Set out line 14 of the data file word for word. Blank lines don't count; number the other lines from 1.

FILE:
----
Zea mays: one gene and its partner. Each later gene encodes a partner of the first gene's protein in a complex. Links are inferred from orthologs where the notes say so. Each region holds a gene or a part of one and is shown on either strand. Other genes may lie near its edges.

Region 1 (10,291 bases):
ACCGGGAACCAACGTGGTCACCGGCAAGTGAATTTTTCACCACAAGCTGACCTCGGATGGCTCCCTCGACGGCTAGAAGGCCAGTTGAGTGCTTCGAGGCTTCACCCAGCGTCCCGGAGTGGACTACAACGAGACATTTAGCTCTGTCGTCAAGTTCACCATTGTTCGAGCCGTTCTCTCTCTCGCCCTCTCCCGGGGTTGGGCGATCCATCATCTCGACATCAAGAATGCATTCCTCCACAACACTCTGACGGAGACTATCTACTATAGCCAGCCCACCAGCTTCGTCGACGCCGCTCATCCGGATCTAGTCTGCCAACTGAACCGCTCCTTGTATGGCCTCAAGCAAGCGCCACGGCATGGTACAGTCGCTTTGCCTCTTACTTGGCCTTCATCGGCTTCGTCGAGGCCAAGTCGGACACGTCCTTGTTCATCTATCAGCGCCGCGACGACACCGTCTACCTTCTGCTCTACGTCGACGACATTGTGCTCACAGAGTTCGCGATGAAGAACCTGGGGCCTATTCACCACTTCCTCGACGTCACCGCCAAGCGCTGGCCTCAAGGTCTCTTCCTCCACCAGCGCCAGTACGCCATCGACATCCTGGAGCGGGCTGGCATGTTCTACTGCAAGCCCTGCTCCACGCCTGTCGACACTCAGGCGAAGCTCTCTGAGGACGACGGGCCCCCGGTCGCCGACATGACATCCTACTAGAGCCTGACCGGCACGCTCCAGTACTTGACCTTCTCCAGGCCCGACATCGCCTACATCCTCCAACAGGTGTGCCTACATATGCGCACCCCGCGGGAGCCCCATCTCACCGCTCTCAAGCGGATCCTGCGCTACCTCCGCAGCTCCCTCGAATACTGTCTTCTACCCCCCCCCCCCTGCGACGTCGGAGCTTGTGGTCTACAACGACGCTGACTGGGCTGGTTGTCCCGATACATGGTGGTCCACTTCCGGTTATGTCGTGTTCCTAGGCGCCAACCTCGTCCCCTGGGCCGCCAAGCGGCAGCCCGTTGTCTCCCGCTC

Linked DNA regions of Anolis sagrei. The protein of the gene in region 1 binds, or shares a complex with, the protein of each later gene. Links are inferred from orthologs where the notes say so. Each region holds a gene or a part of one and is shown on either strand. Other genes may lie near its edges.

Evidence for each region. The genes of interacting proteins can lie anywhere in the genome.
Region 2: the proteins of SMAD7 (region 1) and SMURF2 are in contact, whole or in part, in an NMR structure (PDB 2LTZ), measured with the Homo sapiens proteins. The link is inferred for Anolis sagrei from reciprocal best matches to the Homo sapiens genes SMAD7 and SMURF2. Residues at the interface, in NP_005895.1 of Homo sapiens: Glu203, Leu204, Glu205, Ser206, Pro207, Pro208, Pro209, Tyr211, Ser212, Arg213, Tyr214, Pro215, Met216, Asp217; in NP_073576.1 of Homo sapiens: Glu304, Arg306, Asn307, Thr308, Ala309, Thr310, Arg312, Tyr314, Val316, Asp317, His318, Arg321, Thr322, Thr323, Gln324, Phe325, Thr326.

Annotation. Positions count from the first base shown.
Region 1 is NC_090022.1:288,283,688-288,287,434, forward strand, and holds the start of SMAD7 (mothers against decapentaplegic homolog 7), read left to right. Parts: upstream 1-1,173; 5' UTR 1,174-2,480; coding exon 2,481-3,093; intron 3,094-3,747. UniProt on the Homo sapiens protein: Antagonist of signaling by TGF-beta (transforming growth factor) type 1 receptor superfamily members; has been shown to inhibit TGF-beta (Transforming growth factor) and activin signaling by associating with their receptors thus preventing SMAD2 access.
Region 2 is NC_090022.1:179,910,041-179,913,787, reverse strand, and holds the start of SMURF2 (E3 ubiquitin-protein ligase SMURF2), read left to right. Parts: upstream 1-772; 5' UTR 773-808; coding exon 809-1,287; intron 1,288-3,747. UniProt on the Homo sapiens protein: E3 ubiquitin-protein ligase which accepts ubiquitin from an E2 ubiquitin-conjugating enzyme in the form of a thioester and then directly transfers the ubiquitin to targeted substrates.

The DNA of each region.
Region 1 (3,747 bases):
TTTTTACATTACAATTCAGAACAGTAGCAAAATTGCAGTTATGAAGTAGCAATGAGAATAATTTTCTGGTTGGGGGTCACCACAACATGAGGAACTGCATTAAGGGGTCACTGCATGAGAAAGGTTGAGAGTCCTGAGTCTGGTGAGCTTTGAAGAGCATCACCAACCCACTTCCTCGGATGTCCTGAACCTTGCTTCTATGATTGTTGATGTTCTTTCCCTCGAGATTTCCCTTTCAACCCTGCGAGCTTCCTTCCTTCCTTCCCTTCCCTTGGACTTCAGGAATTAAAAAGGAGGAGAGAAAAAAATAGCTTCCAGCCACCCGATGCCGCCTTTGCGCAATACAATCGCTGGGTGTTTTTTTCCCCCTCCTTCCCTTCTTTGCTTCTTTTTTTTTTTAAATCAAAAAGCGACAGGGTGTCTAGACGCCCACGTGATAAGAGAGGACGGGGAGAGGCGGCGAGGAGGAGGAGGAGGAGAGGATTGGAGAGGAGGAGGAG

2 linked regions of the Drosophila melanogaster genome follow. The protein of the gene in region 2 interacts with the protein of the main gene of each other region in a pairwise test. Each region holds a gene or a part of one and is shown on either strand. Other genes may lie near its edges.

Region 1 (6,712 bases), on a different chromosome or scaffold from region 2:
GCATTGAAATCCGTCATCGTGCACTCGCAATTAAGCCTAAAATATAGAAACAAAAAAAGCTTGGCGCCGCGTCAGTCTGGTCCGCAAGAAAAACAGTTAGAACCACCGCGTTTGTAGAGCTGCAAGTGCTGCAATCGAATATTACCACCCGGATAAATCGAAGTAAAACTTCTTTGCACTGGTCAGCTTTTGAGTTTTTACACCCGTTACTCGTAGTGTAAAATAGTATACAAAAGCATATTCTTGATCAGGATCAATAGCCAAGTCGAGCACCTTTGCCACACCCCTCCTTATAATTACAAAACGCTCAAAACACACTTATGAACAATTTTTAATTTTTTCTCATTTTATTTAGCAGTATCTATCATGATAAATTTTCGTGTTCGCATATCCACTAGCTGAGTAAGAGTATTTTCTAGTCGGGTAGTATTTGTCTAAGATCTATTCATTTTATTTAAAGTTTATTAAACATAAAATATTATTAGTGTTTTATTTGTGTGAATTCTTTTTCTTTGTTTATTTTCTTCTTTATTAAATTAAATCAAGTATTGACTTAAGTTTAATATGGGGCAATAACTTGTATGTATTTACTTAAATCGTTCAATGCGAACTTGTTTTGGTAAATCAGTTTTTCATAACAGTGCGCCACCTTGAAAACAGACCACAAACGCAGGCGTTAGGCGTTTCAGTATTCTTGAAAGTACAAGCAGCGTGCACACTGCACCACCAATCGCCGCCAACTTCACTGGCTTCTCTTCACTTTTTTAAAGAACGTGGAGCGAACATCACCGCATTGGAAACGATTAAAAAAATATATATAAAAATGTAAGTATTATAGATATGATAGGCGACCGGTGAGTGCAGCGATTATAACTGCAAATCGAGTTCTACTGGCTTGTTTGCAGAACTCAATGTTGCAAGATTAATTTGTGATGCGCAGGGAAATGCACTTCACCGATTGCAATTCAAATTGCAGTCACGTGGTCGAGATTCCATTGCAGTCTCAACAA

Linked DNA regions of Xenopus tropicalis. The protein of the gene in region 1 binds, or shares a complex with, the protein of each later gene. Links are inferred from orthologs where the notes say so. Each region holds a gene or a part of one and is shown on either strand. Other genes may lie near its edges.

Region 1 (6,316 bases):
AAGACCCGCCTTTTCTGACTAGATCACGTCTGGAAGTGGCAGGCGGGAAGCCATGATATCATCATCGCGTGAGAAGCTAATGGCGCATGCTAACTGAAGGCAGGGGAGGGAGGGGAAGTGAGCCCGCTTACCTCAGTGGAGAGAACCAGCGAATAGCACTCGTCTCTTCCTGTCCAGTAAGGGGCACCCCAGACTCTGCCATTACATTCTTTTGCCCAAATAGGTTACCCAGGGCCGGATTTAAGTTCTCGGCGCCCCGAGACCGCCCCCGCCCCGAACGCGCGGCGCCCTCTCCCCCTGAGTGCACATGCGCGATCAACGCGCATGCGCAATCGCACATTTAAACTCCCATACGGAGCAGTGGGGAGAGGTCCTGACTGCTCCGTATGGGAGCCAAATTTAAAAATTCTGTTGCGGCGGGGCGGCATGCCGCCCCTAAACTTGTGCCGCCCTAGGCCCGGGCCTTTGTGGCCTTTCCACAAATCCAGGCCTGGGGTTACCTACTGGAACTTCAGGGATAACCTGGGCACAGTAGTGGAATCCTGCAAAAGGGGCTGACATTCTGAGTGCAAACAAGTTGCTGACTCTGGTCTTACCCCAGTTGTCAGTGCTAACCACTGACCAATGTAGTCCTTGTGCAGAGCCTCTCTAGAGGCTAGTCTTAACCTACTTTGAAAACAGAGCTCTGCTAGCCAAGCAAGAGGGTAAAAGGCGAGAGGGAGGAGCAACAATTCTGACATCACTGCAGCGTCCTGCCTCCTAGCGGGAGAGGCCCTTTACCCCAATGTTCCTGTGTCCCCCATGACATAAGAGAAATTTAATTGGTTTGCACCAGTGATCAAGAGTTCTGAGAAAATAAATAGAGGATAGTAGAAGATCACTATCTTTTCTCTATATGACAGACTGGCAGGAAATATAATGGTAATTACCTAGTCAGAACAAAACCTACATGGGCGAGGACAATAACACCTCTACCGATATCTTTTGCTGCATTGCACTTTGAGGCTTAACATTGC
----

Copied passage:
Region 1 (6,712 bases), on a different chromosome or scaffold from region 2: